How Food Choices Nourish Sustainable Destinations
Eating local means doing your homework and being aware of what's truly authentic, not just what’s offered to tourists.

How Food Choices Nourish Sustainable Destinations

At the foundation of Maslow’s hierarchy of needs, we find essential physical requirements such as shelter, food and water. So when we arrive somewhere, naturally we begin with the basics. We all understand the need for food; we need it to live. And when we travel, we need to eat! These days, for sustainable travel, the most common go-to advice is to “eat local”. 

It sounds good when it’s written on a menu or appears on a restaurant sign. But if we dig a bit deeper, what does it all mean, and what kind of impact can food have in creating more sustainable destinations? 

What is eating local?

You can read about eating local in any good “how to be a responsible tourist” guide. But it starts with going to restaurants that serve locally sourced, seasonal food with a menu based on local dishes; that use their decor to provide an ambience reflecting the culture and flavour of the destination; and that hire local staff and are locally owned.

By getting this far, you are already ahead of the game. Without a doubt, a restaurant hiring local people on a decent salary also gives back to society. The employees’ well-earned money will start circulating in the surrounding community when the staff buy their own food, go to the theatre, purchase their everyday necessities, and take the local bus.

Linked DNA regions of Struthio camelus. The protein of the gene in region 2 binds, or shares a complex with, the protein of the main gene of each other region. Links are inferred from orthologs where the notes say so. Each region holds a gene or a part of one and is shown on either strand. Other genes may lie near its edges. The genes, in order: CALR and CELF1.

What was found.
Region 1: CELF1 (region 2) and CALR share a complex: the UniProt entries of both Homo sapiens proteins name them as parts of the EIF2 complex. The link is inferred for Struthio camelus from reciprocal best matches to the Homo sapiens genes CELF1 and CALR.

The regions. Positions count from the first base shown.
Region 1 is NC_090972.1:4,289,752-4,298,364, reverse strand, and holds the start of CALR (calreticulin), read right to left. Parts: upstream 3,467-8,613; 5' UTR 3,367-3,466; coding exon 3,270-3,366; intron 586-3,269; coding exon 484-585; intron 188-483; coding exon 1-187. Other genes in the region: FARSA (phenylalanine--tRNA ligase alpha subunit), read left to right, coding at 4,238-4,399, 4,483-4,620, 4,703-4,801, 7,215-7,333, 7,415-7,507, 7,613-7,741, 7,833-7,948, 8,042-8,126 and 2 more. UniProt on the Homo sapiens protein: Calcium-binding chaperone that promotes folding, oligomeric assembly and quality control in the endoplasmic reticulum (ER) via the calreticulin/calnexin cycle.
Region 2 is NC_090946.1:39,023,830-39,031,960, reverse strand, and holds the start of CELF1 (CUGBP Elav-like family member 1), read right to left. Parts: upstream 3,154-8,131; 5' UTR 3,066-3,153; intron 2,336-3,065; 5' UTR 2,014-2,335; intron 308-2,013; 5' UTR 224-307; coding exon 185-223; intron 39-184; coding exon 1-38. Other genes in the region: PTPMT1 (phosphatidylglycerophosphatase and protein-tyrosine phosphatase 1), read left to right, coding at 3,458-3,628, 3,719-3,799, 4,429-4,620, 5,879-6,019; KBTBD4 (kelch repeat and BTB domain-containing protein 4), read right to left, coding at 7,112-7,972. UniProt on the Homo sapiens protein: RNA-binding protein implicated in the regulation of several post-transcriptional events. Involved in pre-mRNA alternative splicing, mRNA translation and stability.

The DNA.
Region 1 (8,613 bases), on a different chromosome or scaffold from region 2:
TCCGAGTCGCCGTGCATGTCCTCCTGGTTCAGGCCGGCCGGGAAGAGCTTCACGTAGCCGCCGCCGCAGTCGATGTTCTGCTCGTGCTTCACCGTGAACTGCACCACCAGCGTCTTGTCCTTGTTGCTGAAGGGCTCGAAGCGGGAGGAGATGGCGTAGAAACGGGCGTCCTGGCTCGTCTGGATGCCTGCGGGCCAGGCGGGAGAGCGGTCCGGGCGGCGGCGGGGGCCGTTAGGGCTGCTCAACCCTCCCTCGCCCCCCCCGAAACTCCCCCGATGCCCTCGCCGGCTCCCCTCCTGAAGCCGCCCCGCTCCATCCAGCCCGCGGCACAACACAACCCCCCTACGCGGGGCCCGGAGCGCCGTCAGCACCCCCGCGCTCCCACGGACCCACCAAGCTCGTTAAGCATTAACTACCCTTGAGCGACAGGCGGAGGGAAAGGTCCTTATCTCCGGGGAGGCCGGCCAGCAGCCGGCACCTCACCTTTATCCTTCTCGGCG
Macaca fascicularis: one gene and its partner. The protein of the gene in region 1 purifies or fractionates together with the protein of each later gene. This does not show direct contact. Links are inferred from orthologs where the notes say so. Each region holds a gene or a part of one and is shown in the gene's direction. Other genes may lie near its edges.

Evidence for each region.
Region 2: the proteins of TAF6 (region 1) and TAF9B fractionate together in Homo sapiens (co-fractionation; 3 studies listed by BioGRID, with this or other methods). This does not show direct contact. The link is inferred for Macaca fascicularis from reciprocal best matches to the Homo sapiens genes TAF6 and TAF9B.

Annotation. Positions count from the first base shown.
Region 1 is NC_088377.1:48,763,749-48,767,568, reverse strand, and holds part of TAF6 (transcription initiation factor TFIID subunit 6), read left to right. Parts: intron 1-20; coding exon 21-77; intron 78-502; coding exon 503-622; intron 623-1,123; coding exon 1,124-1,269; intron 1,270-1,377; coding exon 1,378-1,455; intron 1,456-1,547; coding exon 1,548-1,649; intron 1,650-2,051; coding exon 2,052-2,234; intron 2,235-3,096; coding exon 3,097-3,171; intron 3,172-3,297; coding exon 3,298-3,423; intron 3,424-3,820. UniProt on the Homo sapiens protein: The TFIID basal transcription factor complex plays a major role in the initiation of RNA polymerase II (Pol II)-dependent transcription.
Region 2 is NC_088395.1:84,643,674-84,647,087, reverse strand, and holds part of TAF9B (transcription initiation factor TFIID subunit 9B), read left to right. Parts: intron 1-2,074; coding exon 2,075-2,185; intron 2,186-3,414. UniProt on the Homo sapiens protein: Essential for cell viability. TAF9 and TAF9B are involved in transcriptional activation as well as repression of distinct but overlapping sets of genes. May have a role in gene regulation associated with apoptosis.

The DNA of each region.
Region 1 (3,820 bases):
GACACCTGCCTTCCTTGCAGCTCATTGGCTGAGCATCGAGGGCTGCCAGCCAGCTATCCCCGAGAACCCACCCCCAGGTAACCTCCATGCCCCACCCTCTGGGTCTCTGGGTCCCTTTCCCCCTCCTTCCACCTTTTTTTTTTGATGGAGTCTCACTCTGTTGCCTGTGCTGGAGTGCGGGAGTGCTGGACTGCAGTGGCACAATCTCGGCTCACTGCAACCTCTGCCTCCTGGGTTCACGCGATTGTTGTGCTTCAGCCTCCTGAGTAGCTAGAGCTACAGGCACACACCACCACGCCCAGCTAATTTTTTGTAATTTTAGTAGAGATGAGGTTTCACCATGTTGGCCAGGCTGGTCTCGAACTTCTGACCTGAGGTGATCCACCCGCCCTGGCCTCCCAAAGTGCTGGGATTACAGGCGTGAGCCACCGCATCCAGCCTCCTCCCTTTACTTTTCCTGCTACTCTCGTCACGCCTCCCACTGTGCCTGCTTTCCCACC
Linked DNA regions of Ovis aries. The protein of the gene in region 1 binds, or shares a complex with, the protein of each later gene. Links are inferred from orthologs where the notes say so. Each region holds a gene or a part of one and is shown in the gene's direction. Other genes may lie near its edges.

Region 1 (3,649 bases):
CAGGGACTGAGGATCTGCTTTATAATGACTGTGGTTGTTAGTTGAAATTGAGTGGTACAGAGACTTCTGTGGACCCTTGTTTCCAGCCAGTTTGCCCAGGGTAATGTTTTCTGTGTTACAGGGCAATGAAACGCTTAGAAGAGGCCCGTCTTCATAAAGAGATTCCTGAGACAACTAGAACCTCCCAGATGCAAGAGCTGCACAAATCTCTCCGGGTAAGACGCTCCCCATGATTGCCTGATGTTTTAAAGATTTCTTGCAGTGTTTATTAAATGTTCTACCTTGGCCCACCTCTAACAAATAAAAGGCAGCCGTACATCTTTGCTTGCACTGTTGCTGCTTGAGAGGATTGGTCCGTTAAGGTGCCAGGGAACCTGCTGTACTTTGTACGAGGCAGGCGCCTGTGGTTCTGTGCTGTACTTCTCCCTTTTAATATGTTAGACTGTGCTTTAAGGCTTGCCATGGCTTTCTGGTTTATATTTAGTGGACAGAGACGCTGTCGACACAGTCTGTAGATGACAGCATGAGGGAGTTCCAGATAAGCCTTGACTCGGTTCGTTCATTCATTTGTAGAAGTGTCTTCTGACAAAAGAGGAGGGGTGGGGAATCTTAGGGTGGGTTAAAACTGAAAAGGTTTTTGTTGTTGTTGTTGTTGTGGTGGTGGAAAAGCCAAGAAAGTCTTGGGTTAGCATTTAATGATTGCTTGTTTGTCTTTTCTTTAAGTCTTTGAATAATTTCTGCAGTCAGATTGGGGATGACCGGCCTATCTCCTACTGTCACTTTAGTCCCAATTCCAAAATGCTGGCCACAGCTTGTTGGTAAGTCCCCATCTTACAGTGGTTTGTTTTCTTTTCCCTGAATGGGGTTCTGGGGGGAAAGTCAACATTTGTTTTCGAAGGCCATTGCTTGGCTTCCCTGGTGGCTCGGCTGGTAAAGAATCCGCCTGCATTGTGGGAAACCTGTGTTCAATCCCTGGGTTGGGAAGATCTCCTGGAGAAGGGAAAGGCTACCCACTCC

A good employer is naturally synonymous with a good place to work; where salaries are fair, and holidays and benefits are available. As they’re most visible, too often we tend to focus only on the ‘front of house’ — those who greet us or serve our food — rather than considering all of a restaurant’s staff. But from the manager to the dishwasher, it is not difficult to spot an employee who feels like they’re being treated well and with respect, and happy staff will always give you the best service. 

Sustainable Travel

When the tomatoes served to you come from the farmer around the corner, that grower makes money which again will circulate into the local economy. The food is less travelled and does not come with a large carbon footprint; and hopefully, the farmer is being paid well for their crop.

Apart from enjoying what they produce when it’s served in a restaurant, a high-value experience can be had if you’re able to visit the farm that supplies those tomatoes. Just recently, I visited Kiritappu in Hokkaido, Japan, a town which has a lot of dairy farmers nearby. We were literally eating freshly made ice cream while looking at the factory that makes it, to the soundtrack of cows mooing.